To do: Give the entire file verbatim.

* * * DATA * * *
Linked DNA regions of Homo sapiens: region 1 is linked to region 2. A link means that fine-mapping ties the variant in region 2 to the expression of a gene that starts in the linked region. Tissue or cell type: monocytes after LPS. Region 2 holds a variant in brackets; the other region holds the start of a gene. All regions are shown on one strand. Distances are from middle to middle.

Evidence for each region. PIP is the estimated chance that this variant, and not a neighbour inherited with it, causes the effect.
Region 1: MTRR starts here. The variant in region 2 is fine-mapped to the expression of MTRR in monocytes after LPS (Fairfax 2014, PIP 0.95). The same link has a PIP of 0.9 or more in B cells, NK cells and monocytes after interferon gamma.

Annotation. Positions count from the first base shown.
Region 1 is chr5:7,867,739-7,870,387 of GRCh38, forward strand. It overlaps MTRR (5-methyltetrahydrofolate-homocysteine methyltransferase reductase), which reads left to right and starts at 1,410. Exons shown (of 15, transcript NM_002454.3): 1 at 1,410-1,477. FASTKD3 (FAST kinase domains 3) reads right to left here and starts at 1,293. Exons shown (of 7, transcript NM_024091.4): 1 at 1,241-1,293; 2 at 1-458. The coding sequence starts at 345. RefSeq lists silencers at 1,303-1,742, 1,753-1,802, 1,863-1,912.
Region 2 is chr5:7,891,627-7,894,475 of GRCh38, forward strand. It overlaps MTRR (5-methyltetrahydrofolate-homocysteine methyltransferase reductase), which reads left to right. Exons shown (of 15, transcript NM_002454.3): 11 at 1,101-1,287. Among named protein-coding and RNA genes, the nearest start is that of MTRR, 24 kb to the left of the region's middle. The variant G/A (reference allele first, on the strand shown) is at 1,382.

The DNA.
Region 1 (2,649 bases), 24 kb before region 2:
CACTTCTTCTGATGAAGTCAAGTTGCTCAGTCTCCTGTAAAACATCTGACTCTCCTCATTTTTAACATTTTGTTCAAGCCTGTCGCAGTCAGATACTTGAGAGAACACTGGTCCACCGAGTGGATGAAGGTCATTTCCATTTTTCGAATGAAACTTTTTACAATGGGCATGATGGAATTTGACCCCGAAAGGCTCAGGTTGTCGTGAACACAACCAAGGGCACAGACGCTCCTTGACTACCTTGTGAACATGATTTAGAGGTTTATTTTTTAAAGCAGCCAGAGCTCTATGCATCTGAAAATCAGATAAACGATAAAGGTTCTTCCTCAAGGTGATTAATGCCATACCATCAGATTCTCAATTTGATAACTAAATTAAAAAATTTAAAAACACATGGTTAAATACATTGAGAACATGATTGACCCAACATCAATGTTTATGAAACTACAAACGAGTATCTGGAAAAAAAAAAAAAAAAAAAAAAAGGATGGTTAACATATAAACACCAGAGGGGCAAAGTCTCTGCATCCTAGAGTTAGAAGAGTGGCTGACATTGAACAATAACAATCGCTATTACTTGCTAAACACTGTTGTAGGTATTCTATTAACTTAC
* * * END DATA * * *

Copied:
Linked DNA regions of Homo sapiens: region 1 is linked to region 2. A link means that fine-mapping ties the variant in region 2 to the expression of a gene that starts in the linked region. Tissue or cell type: monocytes after LPS. Region 2 holds a variant in brackets; the other region holds the start of a gene. All regions are shown on one strand. Distances are from middle to middle.

Evidence for each region. PIP is the estimated chance that this variant, and not a neighbour inherited with it, causes the effect.
Region 1: MTRR starts here. The variant in region 2 is fine-mapped to the expression of MTRR in monocytes after LPS (Fairfax 2014, PIP 0.95). The same link has a PIP of 0.9 or more in B cells, NK cells and monocytes after interferon gamma.

Annotation. Positions count from the first base shown.
Region 1 is chr5:7,867,739-7,870,387 of GRCh38, forward strand. It overlaps MTRR (5-methyltetrahydrofolate-homocysteine methyltransferase reductase), which reads left to right and starts at 1,410. Exons shown (of 15, transcript NM_002454.3): 1 at 1,410-1,477. FASTKD3 (FAST kinase domains 3) reads right to left here and starts at 1,293. Exons shown (of 7, transcript NM_024091.4): 1 at 1,241-1,293; 2 at 1-458. The coding sequence starts at 345. RefSeq lists silencers at 1,303-1,742, 1,753-1,802, 1,863-1,912.
Region 2 is chr5:7,891,627-7,894,475 of GRCh38, forward strand. It overlaps MTRR (5-methyltetrahydrofolate-homocysteine methyltransferase reductase), which reads left to right. Exons shown (of 15, transcript NM_002454.3): 11 at 1,101-1,287. Among named protein-coding and RNA genes, the nearest start is that of MTRR, 24 kb to the left of the region's middle. The variant G/A (reference allele first, on the strand shown) is at 1,382.

The DNA.
Region 1 (2,649 bases), 24 kb before region 2:
CACTTCTTCTGATGAAGTCAAGTTGCTCAGTCTCCTGTAAAACATCTGACTCTCCTCATTTTTAACATTTTGTTCAAGCCTGTCGCAGTCAGATACTTGAGAGAACACTGGTCCACCGAGTGGATGAAGGTCATTTCCATTTTTCGAATGAAACTTTTTACAATGGGCATGATGGAATTTGACCCCGAAAGGCTCAGGTTGTCGTGAACACAACCAAGGGCACAGACGCTCCTTGACTACCTTGTGAACATGATTTAGAGGTTTATTTTTTAAAGCAGCCAGAGCTCTATGCATCTGAAAATCAGATAAACGATAAAGGTTCTTCCTCAAGGTGATTAATGCCATACCATCAGATTCTCAATTTGATAACTAAATTAAAAAATTTAAAAACACATGGTTAAATACATTGAGAACATGATTGACCCAACATCAATGTTTATGAAACTACAAACGAGTATCTGGAAAAAAAAAAAAAAAAAAAAAAAGGATGGTTAACATATAAACACCAGAGGGGCAAAGTCTCTGCATCCTAGAGTTAGAAGAGTGGCTGACATTGAACAATAACAATCGCTATTACTTGCTAAACACTGTTGTAGGTATTCTATTAACTTAC